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New Washington state gender pay equity bill signed into law

One provision of the law -- employers cannot retaliate against employees for talking about wages or salaries with their colleagues.
Credit: Wavebreakmedia Ltd

A new state law aims to begin closing the gender pay gap in Washington state. The bill was signed into law by Gov. Jay Inslee on the same day Starbucks announced it achieved pay equity. Lawmakers in Olympia hope other companies will follow suit.

“It sends a message to business that we, as a state, mean business and they should take another look and make sure they don’t have pay secrecy policies, and make sure they are paying their men and women equally,” said Rep. Tana Senn, D-Mercer Island, who sponsored the bill.

The new legislation updates the state’s original law created in 1943 which made wage discrimination based on gender a misdemeanor in Washington.

Decades later, the updated law gives employees and employers guidelines about what could constitute wage discrimination. It also states employers cannot retaliate against employees for talking about wages or salaries with their colleagues.

“I still find it in employee handbooks,” said HR expert Wendy Gillihan of Gryffin Consulting, of what she notes used to be standard business practices. The new law will compel companies to change that policy if they haven’t done so already.

“By having transparency on things like what is the pay range for a position and are you within in,” said Gillihan. “It creates the opportunity to have the facts and then act accordingly.”

Gillihan also highlights an important line in the bill that references previous salary history and why it should not be used in determining compensation for a future job.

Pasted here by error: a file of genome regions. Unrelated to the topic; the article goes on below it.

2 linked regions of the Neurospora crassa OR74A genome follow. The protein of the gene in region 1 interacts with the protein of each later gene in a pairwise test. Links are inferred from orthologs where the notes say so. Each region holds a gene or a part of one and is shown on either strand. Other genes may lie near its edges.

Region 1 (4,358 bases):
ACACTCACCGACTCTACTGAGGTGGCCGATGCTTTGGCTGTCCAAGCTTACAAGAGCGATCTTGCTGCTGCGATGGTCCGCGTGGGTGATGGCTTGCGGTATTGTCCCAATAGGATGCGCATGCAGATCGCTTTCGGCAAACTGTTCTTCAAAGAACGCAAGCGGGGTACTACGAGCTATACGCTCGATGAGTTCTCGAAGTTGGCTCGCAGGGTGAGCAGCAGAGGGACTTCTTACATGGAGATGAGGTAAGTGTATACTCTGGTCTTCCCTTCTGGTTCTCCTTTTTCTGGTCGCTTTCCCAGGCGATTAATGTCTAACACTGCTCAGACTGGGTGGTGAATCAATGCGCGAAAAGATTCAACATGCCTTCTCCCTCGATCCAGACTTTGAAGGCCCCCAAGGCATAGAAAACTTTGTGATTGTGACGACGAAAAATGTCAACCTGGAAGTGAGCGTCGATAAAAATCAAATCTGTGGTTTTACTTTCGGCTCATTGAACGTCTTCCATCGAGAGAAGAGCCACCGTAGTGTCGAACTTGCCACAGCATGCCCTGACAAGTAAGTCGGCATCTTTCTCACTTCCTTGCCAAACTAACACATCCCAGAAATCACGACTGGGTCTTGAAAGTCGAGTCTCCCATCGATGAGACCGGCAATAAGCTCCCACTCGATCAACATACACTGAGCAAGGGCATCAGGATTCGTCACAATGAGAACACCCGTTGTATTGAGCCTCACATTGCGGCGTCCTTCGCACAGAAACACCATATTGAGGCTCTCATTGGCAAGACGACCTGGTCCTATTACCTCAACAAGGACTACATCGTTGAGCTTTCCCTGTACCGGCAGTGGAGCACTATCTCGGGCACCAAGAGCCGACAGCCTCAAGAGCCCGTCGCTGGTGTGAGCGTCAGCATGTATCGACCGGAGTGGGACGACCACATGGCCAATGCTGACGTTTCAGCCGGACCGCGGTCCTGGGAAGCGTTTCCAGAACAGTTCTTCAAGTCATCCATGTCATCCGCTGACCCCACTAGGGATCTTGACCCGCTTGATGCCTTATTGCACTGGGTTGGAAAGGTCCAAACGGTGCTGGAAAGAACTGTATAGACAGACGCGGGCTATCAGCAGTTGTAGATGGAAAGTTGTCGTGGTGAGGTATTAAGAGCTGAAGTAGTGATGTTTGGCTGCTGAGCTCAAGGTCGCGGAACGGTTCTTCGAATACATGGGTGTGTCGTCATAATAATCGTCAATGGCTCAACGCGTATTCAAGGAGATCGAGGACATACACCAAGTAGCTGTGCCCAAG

The bill recognizes that compensation differences can result from education, training, experience, or a merit system. However, previous wage history is not considered a defense that companies can use, according to the bill.

“I think people need to know if they are asked to disclose previous salary history, they do have the right to say no,” said Gillihan.

“You can also ask, 'What is the pay range for the position' if it was not disclosed,” she continued. “Just feeling comfortable having these conversations, if the employer responds negatively, then it’s a question as to whether or not that’s somewhere you want to work, given the fact that may indicate a culture issue.”

In Starbucks' announcement Wednesday, the company said it will provide pay information to any U.S. job candidate that asks, in a move to boost transparency. Additionally, a spokesperson said the company no longer asks job candidates for their salary history and has worked to identify and address any pay gaps.

Gillihan says significant culture change could come from companies, big and small, analyzing their own policies in an effort to be more equitable and fair. In the meantime, she advises anyone negotiating their salary to know their value.

“Know your worth to the organization to have done your research and go in there in a position of power,” she said. “Know it’s OK to speak up for yourself.”

A study completed last year by the Seattle Metro Chamber of Commerce and Women's Funding Alliance found that women in King County earn around 79 cents for every dollar earned by a man. The average annual income for a woman in the region was $15,000 less than a male colleague, according to the research.

The wage gap increased even more when taking into account factors such as race and parenthood.

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